A pair of studies involving more than 450 parents in Philadelphia that examined the effects of household smoking bans found that homes that imposed smoking bans were effective at reducing the number of cigarettes smoked at home. One study, in the American Journal of Public Health, found that smoking levels in a home did not determine whether a home imposed a ban; the other, in Preventive Medicine, profiled smoking policies in homes with children under the age of 13.
In January, the Annenberg Public Policy Center brought together scholars in the fields of communication and debate and speech at a conference in Honolulu to review and make recommendations on current projects at the policy center, ranging from FlackCheck.org’s Patterns of Deception videos to Tobacco Watch to an examination of presidential debates.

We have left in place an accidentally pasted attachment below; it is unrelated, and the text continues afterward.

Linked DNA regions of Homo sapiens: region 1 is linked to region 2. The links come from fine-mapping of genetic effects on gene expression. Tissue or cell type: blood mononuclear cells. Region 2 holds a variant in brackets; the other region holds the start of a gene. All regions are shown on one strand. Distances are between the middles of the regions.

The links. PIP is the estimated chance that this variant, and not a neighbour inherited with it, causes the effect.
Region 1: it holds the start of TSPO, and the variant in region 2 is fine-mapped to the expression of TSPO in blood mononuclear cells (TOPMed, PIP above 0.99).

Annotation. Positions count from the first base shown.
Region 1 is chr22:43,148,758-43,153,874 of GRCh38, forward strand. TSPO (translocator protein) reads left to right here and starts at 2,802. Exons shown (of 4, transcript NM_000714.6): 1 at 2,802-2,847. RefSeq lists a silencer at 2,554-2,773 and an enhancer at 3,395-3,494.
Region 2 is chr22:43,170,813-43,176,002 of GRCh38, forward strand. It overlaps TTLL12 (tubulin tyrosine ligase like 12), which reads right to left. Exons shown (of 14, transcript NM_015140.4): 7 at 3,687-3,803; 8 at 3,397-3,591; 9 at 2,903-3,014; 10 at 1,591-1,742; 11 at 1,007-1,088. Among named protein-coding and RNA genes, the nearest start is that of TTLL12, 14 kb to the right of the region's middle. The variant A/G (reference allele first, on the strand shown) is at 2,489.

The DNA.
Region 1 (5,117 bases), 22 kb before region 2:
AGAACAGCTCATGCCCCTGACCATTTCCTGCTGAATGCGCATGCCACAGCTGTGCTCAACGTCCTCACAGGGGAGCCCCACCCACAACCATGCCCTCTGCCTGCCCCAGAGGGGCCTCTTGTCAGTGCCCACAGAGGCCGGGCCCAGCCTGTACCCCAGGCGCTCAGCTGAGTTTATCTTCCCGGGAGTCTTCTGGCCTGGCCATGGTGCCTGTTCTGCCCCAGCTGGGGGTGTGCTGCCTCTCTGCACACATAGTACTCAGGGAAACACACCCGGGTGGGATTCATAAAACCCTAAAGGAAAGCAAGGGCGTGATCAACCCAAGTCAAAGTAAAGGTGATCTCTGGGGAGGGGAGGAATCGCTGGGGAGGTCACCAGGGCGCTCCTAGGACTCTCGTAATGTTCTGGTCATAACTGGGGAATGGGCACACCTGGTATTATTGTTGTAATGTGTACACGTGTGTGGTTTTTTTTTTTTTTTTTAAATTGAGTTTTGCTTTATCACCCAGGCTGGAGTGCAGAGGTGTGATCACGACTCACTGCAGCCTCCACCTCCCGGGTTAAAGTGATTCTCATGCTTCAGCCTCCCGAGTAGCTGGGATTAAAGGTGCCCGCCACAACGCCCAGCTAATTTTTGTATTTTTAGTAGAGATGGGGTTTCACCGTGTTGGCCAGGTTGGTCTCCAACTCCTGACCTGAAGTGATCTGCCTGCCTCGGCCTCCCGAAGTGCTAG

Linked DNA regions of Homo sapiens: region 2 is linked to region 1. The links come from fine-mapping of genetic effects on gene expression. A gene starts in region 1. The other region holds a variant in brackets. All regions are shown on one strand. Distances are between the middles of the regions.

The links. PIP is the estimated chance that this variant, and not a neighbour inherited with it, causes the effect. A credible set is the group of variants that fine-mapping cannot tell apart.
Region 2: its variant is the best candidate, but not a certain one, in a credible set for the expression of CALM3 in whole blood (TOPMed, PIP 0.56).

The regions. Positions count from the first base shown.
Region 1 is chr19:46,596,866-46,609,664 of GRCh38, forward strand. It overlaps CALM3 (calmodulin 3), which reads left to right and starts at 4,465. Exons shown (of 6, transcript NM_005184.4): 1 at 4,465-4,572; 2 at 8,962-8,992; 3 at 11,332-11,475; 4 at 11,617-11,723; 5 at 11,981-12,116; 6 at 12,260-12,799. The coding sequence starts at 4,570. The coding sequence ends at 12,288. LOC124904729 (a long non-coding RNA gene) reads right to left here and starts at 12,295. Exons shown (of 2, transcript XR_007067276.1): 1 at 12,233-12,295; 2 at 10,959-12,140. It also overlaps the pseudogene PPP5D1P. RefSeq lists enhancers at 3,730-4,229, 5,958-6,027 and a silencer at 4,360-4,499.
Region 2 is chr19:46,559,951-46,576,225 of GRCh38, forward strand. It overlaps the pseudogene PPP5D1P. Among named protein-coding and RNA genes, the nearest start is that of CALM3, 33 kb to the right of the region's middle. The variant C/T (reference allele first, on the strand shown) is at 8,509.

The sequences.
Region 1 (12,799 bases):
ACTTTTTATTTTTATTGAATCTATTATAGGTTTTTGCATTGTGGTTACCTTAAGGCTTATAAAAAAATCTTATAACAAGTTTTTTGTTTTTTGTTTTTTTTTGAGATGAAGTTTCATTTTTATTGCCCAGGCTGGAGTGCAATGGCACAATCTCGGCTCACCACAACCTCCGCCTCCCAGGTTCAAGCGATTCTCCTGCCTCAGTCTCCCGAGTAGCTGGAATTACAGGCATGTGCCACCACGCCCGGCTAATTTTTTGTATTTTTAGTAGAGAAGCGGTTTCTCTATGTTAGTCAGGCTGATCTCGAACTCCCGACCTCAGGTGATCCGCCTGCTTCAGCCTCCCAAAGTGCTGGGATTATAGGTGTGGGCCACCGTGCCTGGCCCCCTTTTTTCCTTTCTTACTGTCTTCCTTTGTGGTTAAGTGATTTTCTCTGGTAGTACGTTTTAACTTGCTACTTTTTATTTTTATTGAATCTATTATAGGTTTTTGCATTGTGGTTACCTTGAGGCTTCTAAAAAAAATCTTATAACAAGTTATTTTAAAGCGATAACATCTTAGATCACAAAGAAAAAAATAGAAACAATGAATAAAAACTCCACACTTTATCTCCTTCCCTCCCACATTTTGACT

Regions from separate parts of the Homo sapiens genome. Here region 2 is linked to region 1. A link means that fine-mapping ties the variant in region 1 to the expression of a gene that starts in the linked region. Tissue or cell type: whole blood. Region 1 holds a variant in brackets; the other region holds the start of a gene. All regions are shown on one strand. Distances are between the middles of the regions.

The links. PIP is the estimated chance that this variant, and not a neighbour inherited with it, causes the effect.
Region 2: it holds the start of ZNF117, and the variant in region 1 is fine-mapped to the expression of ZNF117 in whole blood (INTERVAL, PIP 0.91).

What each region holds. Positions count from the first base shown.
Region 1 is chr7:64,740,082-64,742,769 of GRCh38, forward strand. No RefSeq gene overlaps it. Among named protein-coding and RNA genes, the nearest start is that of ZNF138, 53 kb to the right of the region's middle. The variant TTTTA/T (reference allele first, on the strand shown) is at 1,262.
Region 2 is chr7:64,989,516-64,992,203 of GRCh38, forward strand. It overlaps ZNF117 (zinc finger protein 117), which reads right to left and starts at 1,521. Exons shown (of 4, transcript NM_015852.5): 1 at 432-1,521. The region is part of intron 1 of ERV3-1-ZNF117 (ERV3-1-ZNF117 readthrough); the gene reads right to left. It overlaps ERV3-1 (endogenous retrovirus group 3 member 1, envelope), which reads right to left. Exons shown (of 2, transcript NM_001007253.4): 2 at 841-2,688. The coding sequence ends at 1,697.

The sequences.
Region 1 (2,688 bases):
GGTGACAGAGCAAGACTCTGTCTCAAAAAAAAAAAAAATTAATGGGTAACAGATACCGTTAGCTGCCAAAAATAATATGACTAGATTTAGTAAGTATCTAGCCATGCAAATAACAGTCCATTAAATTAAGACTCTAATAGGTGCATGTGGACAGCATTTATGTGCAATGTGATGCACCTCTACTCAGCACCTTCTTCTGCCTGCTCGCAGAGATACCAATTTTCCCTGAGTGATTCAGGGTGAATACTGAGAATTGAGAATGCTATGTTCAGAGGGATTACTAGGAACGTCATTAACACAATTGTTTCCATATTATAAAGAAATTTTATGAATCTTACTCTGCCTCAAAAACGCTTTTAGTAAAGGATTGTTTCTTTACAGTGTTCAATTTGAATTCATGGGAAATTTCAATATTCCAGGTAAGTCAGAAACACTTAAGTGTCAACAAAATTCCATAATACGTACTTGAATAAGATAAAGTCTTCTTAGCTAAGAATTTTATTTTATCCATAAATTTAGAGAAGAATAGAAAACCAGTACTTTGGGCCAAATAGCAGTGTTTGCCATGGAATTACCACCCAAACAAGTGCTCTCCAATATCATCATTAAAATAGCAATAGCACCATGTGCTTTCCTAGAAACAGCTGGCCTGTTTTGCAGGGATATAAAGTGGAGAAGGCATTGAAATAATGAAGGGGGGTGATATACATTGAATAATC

A national study of teenagers suggests that school drug testing did not deter them from starting to smoke tobacco or marijuana or drink alcohol. But in high schools that had a “positive school climate,” teens were less likely to start smoke cigarettes or marijuana, according to the study, in the January issue of the Journal of Studies on Alcohol and Drugs. The study compared the effectiveness over one year of school policies of student drug testing with a positive school climate.
A study in Addiction Biology of smokers’ brain activity has found that graphic anti-smoking warning labels that produce a strong emotional response are effective at deterring the urge to smoke, according to researchers at the Annenberg Public Policy Center and the Perelman School of Medicine at the University of Pennsylvania.
Nearly three-quarters of the newspaper stories mentioning suicide and the holidays over the 2012-2013 holiday period perpetuated the myth that more people commit suicide during that season, according to an analysis by the Annenberg Public Policy Center.